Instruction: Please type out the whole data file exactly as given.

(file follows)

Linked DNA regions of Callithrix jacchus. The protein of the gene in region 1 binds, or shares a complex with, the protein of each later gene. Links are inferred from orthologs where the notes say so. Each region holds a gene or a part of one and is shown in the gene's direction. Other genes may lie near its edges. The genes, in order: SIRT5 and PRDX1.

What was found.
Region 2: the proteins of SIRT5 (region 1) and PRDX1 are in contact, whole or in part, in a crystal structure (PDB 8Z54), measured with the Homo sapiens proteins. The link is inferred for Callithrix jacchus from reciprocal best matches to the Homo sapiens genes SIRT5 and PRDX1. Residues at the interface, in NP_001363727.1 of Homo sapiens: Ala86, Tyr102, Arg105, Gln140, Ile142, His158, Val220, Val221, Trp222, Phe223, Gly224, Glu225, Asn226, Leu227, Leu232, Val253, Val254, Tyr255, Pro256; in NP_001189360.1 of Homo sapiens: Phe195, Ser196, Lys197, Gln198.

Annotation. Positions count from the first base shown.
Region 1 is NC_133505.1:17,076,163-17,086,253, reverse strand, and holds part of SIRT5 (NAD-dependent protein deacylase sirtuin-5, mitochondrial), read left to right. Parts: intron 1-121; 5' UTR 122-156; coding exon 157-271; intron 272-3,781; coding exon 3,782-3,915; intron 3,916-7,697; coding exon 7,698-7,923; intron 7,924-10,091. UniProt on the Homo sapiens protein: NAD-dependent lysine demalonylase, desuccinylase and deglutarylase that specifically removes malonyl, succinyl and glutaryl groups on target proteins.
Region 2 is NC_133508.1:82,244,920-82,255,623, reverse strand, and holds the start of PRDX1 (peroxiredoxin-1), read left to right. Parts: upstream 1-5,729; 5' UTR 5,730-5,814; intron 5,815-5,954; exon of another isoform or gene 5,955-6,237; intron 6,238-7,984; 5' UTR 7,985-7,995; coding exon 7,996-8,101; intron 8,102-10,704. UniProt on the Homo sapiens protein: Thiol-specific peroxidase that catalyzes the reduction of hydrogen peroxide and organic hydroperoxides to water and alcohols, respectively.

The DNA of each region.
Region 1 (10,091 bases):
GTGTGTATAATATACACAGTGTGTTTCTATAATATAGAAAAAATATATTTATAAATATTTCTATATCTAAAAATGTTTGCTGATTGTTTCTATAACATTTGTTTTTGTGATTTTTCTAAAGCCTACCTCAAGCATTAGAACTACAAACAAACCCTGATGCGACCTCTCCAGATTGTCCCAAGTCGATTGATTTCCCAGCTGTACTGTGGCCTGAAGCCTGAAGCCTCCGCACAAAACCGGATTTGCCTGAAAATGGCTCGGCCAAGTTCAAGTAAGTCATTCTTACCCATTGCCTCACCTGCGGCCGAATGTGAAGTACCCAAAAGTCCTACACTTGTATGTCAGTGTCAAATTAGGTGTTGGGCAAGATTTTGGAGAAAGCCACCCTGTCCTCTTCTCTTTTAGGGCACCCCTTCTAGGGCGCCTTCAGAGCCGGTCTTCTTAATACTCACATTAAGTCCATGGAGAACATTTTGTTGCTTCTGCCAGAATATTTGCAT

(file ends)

Linked DNA regions of Callithrix jacchus. The protein of the gene in region 1 binds, or shares a complex with, the protein of each later gene. Links are inferred from orthologs where the notes say so. Each region holds a gene or a part of one and is shown in the gene's direction. Other genes may lie near its edges. The genes, in order: SIRT5 and PRDX1.

What was found.
Region 2: the proteins of SIRT5 (region 1) and PRDX1 are in contact, whole or in part, in a crystal structure (PDB 8Z54), measured with the Homo sapiens proteins. The link is inferred for Callithrix jacchus from reciprocal best matches to the Homo sapiens genes SIRT5 and PRDX1. Residues at the interface, in NP_001363727.1 of Homo sapiens: Ala86, Tyr102, Arg105, Gln140, Ile142, His158, Val220, Val221, Trp222, Phe223, Gly224, Glu225, Asn226, Leu227, Leu232, Val253, Val254, Tyr255, Pro256; in NP_001189360.1 of Homo sapiens: Phe195, Ser196, Lys197, Gln198.

Annotation. Positions count from the first base shown.
Region 1 is NC_133505.1:17,076,163-17,086,253, reverse strand, and holds part of SIRT5 (NAD-dependent protein deacylase sirtuin-5, mitochondrial), read left to right. Parts: intron 1-121; 5' UTR 122-156; coding exon 157-271; intron 272-3,781; coding exon 3,782-3,915; intron 3,916-7,697; coding exon 7,698-7,923; intron 7,924-10,091. UniProt on the Homo sapiens protein: NAD-dependent lysine demalonylase, desuccinylase and deglutarylase that specifically removes malonyl, succinyl and glutaryl groups on target proteins.
Region 2 is NC_133508.1:82,244,920-82,255,623, reverse strand, and holds the start of PRDX1 (peroxiredoxin-1), read left to right. Parts: upstream 1-5,729; 5' UTR 5,730-5,814; intron 5,815-5,954; exon of another isoform or gene 5,955-6,237; intron 6,238-7,984; 5' UTR 7,985-7,995; coding exon 7,996-8,101; intron 8,102-10,704. UniProt on the Homo sapiens protein: Thiol-specific peroxidase that catalyzes the reduction of hydrogen peroxide and organic hydroperoxides to water and alcohols, respectively.

The DNA of each region.
Region 1 (10,091 bases):
GTGTGTATAATATACACAGTGTGTTTCTATAATATAGAAAAAATATATTTATAAATATTTCTATATCTAAAAATGTTTGCTGATTGTTTCTATAACATTTGTTTTTGTGATTTTTCTAAAGCCTACCTCAAGCATTAGAACTACAAACAAACCCTGATGCGACCTCTCCAGATTGTCCCAAGTCGATTGATTTCCCAGCTGTACTGTGGCCTGAAGCCTGAAGCCTCCGCACAAAACCGGATTTGCCTGAAAATGGCTCGGCCAAGTTCAAGTAAGTCATTCTTACCCATTGCCTCACCTGCGGCCGAATGTGAAGTACCCAAAAGTCCTACACTTGTATGTCAGTGTCAAATTAGGTGTTGGGCAAGATTTTGGAGAAAGCCACCCTGTCCTCTTCTCTTTTAGGGCACCCCTTCTAGGGCGCCTTCAGAGCCGGTCTTCTTAATACTCACATTAAGTCCATGGAGAACATTTTGTTGCTTCTGCCAGAATATTTGCAT